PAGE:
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The History of Computing

199 EpisodesProduced by Charles EdgeWebsite

Computers touch all most every aspect of our lives today. We take the way they work for granted and the unsung heroes who built the technology, protocols, philosophies, and circuit boards, patched them all together - and sometimes willed amazingness out of nothing. Not in this podcast. Welcome to th… read more

11:31

Whistling Our Way To Windows XP

Microsoft had confusion in the Windows 2000 marketing and disappointment with Millennium Edition, which was built on a kernel that had run its course. It was time to phase out the older 95, 98, and Millennium code. So in 2001, Microsoft introduced Windows NT 5.1, known as Windows XP (eXperience). XP came in a Home or Professional edition. 

Microsoft built a new interface they called Whistler for XP. It was sleeker and took more use of the graphics processors of the day. Jim Allchin was the Vice President in charge of the software group by then and helped spearhead development. XP had even more security options, which were simplified in the home edition. They did a lot of work to improve the compatibility between hardware and software and added the option for fast user switching so users didn’t have to log off completely and close all of their applications when someone else needed to use the computer. They also improved on the digital media experience and added new libraries to incorporate DirectX for various games. 

Professional edition also added options that were more business focused. This included the ability to join a network and Remote Desktop without the need of a third party product to take control of the keyboard, video, and mouse of a remote computer. Users could use their XP Home Edition computer to log into work, if the network administrator could forward the port necessary. XP Professional also came with the ability to support multiple processors, send faxes, an encrypted file system, more granular control of files and other objects (including GPOs), roaming profiles (centrally managed through Active Directory using those GPOs), multiple language support, IntelliMirror (an oft forgotten centralized management solution that included RIS and sysprep for mass deployments), an option to do an Automated System Recovery, or ASR restore of a computer. Professional also came with the ability to act as a web server, not that anyone should run one on a home operating system. XP Professional was also 64-bit given the right processor.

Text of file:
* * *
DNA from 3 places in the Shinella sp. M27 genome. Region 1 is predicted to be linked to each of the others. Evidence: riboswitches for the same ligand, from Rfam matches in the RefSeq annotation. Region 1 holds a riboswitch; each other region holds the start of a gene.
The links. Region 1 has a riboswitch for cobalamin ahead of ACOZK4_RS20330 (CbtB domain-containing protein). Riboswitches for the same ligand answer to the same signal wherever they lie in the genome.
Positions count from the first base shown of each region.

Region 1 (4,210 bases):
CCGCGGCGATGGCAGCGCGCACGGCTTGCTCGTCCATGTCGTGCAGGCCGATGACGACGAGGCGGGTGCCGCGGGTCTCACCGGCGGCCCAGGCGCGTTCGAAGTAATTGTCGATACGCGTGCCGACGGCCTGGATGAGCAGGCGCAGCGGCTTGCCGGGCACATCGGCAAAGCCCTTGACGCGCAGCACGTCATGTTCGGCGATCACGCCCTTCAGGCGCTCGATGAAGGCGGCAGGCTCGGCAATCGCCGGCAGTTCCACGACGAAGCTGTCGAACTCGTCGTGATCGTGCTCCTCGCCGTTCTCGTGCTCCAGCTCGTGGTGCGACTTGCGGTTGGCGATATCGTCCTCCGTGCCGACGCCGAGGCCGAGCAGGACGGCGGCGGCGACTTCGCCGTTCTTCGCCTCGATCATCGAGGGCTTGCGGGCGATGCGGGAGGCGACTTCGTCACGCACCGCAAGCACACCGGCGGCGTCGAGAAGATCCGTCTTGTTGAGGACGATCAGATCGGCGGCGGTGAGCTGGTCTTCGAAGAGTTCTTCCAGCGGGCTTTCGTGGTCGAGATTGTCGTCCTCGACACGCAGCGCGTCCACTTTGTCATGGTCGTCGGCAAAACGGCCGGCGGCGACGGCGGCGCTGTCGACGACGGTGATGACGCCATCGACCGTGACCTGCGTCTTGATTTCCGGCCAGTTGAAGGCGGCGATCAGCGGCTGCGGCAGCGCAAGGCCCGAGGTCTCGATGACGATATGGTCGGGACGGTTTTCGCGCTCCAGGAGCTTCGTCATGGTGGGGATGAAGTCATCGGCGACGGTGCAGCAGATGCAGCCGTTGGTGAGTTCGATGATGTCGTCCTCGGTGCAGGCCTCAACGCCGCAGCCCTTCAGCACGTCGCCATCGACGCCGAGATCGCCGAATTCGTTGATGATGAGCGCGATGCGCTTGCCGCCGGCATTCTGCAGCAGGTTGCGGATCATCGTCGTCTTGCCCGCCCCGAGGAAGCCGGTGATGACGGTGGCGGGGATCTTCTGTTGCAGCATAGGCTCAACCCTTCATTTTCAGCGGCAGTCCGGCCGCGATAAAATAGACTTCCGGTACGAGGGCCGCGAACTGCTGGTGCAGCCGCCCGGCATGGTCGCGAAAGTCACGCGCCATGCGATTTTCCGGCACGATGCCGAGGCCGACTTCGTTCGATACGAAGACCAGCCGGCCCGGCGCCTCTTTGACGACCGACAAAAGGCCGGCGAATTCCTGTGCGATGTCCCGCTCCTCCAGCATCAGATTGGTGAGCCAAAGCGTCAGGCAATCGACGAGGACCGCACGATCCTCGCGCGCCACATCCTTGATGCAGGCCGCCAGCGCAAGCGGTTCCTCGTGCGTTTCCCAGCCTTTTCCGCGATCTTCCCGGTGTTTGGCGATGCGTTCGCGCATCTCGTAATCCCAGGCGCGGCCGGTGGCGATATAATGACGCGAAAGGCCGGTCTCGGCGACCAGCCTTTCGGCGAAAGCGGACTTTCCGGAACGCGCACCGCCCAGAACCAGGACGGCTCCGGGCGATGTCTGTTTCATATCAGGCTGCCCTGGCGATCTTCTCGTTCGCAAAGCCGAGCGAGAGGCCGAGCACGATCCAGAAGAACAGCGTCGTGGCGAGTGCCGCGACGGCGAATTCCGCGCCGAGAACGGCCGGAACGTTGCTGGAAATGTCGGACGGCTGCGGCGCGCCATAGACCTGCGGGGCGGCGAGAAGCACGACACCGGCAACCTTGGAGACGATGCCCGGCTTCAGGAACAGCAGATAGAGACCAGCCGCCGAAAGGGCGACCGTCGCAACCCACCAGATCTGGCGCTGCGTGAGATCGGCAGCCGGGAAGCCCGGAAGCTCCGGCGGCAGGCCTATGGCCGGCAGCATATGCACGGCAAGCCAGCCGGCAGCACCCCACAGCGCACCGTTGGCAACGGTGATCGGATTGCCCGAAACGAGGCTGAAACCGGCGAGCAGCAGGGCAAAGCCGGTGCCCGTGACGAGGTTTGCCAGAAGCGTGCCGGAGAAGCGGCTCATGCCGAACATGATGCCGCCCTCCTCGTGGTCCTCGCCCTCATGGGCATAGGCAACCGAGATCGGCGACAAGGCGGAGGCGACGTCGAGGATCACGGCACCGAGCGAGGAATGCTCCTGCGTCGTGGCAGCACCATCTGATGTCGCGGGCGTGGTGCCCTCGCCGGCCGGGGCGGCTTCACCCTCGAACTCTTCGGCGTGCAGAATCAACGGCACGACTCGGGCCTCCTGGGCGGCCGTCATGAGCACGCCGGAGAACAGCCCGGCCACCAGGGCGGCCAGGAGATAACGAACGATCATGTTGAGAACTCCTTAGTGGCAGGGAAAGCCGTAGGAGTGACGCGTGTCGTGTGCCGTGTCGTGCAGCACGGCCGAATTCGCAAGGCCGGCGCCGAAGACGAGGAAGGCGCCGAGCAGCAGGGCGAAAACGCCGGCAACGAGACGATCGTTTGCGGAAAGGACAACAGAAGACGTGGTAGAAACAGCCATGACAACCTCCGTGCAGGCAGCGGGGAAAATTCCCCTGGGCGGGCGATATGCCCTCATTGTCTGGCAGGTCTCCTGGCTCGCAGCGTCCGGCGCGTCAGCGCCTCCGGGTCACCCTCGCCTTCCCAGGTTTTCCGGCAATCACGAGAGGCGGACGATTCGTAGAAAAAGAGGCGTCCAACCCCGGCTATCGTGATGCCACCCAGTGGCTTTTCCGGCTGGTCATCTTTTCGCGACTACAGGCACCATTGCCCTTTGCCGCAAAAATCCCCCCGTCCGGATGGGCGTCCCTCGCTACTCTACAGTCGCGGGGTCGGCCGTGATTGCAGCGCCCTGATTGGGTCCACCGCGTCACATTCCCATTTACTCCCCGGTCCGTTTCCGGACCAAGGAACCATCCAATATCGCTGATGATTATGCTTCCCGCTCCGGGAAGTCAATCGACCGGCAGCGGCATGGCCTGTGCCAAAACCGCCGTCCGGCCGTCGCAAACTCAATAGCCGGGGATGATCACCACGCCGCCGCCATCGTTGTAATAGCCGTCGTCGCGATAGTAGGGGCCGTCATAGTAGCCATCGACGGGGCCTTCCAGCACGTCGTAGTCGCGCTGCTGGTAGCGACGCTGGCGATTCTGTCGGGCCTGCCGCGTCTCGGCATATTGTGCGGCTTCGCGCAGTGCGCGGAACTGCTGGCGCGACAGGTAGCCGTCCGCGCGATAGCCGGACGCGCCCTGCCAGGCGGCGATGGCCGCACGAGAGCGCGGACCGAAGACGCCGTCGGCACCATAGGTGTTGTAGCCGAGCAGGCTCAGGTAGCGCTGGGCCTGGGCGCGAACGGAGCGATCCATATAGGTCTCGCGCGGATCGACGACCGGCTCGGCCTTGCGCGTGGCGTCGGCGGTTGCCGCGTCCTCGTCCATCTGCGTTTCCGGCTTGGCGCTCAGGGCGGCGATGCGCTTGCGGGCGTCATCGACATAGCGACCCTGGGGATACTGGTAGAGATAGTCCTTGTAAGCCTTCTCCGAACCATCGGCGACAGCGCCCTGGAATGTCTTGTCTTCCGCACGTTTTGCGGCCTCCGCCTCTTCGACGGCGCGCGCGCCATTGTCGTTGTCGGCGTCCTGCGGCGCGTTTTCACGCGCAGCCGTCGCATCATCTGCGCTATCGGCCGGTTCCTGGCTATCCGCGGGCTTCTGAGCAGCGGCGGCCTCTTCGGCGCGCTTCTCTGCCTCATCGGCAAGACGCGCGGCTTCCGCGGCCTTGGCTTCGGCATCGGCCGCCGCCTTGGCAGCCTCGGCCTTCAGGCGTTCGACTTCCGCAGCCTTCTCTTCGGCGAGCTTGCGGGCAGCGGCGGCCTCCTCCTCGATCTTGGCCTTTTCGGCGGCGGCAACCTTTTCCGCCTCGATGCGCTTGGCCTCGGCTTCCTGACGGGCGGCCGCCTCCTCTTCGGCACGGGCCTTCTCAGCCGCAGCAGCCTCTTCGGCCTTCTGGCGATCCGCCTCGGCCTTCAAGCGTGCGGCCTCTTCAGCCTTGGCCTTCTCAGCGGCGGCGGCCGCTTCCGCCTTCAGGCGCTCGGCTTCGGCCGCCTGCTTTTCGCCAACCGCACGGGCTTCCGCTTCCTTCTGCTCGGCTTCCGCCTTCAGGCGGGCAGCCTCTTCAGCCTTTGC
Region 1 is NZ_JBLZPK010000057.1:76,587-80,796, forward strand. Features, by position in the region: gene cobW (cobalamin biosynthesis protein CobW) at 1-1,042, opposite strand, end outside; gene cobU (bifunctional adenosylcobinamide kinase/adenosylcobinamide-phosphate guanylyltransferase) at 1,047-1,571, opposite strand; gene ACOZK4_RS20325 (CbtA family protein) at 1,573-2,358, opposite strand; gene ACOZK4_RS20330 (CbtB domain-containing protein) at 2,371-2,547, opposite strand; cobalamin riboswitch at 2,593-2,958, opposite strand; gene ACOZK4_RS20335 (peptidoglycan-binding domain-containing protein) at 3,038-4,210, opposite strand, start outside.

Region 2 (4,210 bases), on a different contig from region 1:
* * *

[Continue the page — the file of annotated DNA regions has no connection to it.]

XP Home Edition could be upgraded to from Windows 98, Windows 98 Second Edition, Millineum, and XP Professional could be upgraded to from any operating system since Windows 98 was released., including NT 4 and Windows 2000 Professional. And users could upgrade from Home to Professional for an additional $100.  

Microsoft also fixed a few features. One that had plagued users was that they had to gracefully unmount a drive before removing it; Microsoft got in front of this when they removed the warning that a drive was disconnected improperly and had the software take care of that preemptively. They removed some features users didn’t really use like NetMeeting and Phone Dialer and removed some of the themes options. The 3D Maze was also sadly removed. Other options just cleaned up the interface or merged technologies that had become similar, like Deluxe CD player and DVD player were removed in lieu of just using Windows Media Player. And chatty network protocols that caused problems like NetBEUI and AppleTalk were removed from the defaults, as was the legacy Microsoft OS/2 subsystem.